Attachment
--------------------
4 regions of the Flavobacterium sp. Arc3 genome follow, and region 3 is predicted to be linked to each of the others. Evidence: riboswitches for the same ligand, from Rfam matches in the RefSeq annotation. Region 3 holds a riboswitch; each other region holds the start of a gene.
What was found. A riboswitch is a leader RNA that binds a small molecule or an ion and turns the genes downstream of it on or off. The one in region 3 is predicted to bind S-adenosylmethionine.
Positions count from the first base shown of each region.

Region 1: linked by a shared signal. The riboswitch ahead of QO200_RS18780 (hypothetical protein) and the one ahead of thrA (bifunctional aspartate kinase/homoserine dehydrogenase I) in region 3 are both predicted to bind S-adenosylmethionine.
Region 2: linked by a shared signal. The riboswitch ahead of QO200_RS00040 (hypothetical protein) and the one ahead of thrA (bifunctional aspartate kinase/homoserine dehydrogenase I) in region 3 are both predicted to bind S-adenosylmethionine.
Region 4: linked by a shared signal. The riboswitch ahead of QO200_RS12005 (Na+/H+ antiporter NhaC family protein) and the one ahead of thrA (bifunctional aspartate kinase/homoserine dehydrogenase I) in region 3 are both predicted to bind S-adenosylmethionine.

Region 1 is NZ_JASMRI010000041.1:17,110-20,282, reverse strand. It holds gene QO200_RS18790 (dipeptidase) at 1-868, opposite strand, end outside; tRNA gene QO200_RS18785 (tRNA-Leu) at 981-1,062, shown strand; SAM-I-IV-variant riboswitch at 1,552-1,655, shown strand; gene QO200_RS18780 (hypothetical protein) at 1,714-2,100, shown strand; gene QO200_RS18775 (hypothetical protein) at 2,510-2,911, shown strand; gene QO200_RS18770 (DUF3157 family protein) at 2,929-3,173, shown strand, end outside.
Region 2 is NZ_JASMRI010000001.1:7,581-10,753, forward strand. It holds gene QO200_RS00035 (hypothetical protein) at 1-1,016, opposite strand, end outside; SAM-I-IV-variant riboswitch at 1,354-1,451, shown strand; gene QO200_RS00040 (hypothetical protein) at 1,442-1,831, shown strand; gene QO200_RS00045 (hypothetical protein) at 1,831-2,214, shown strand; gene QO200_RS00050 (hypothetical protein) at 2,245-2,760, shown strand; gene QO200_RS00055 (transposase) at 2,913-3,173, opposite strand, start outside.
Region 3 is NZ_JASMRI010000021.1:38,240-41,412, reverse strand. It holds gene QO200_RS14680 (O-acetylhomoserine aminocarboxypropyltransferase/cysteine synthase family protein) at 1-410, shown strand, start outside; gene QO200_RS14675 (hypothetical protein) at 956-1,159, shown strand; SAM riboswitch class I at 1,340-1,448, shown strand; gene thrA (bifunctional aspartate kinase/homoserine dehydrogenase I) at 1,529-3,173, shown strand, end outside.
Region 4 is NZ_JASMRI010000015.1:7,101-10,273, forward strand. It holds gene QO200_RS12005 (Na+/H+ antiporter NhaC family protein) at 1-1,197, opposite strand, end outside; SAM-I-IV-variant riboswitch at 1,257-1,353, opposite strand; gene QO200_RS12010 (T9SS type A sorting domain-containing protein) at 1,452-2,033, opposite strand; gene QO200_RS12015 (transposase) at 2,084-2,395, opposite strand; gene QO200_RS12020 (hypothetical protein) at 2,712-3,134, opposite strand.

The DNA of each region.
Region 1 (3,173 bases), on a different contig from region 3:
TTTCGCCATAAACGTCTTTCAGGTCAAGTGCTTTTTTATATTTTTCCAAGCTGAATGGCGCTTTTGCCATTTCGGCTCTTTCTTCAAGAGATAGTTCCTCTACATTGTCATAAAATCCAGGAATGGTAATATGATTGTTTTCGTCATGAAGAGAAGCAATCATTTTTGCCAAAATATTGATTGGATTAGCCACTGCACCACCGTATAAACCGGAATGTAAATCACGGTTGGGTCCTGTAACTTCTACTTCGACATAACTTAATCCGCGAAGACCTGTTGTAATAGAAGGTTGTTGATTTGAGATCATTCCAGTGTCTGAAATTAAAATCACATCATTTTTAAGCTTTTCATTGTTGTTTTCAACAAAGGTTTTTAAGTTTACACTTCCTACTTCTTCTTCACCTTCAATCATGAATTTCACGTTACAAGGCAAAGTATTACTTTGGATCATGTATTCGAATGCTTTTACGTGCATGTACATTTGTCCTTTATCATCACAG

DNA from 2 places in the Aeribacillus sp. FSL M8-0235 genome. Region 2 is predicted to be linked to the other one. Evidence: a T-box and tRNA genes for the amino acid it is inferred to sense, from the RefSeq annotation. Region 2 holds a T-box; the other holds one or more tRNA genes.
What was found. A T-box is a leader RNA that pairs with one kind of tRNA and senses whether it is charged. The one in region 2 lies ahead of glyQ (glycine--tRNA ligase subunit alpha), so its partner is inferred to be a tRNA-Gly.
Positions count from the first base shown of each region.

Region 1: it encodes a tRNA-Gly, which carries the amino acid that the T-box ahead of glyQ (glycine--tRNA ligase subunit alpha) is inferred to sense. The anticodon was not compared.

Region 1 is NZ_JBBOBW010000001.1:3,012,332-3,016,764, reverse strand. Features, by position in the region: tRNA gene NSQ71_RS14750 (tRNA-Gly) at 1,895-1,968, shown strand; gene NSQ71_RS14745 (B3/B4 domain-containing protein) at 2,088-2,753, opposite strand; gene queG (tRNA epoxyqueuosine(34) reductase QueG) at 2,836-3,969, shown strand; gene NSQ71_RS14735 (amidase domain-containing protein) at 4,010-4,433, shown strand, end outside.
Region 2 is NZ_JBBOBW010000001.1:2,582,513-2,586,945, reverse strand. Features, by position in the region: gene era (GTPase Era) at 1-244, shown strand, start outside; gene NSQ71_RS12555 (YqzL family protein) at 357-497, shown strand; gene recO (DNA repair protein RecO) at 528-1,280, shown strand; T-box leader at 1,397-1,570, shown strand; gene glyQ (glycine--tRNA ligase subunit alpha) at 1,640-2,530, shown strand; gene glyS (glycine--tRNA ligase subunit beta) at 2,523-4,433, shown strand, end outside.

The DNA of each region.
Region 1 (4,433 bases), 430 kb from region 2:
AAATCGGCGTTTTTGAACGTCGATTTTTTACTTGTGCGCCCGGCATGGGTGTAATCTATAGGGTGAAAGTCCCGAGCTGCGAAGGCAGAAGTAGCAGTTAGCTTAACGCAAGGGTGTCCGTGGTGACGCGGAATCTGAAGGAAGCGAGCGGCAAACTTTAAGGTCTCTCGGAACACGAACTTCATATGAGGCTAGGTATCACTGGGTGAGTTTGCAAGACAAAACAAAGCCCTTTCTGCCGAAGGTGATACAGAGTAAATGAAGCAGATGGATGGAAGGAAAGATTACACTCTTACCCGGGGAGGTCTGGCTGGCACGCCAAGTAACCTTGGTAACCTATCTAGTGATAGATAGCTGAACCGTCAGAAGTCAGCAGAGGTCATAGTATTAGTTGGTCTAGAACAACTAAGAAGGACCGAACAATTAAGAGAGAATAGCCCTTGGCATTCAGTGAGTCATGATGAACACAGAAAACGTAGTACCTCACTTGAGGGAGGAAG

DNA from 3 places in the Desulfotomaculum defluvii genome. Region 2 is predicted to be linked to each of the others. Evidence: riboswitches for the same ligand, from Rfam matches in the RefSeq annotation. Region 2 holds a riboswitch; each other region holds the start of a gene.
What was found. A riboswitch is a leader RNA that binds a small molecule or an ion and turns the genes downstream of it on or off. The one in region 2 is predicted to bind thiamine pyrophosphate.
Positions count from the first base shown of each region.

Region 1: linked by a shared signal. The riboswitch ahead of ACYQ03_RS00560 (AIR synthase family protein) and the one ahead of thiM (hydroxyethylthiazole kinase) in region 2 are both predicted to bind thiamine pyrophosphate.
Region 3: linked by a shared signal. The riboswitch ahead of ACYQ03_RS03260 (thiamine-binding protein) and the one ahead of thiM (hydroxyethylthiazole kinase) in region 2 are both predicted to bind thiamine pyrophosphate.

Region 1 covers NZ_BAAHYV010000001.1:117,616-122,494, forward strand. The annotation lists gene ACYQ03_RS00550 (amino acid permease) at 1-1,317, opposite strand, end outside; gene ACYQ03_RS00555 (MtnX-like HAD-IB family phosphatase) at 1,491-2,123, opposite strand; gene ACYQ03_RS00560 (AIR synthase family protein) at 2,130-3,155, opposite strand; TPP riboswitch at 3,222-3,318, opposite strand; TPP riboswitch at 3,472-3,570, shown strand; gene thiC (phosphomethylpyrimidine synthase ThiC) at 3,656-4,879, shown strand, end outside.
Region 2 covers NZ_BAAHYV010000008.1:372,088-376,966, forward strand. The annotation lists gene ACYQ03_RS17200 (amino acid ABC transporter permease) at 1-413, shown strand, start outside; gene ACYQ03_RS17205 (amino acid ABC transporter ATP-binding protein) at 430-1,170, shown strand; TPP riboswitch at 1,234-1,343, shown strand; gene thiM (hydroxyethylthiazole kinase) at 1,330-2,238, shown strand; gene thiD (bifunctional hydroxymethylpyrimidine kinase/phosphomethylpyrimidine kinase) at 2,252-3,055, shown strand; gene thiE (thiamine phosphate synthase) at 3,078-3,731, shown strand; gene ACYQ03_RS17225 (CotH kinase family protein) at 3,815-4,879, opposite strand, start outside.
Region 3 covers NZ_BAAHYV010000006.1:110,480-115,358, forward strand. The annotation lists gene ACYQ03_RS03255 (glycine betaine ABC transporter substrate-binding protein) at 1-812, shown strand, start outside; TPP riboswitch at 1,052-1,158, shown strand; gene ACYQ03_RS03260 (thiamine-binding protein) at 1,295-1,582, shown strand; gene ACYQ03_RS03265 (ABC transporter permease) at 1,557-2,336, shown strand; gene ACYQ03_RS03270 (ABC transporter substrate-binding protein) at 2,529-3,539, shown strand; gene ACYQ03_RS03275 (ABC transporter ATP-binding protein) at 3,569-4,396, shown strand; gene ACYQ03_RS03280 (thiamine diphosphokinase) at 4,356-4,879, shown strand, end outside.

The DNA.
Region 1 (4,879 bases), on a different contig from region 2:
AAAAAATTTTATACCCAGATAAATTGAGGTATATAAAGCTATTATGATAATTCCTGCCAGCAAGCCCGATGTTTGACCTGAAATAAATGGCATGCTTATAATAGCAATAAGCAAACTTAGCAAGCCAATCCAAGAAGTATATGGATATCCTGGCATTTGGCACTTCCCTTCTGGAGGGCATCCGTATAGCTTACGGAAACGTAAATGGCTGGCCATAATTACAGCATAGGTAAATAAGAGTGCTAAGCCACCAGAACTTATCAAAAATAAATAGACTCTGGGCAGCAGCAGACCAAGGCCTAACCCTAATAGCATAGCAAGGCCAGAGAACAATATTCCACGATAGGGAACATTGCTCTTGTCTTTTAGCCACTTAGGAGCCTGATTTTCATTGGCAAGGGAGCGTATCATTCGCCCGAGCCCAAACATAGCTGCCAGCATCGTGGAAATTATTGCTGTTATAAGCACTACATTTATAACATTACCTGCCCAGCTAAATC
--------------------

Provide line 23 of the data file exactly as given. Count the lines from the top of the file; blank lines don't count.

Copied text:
DNA from 3 places in the Desulfotomaculum defluvii genome. Region 2 is predicted to be linked to each of the others. Evidence: riboswitches for the same ligand, from Rfam matches in the RefSeq annotation. Region 2 holds a riboswitch; each other region holds the start of a gene.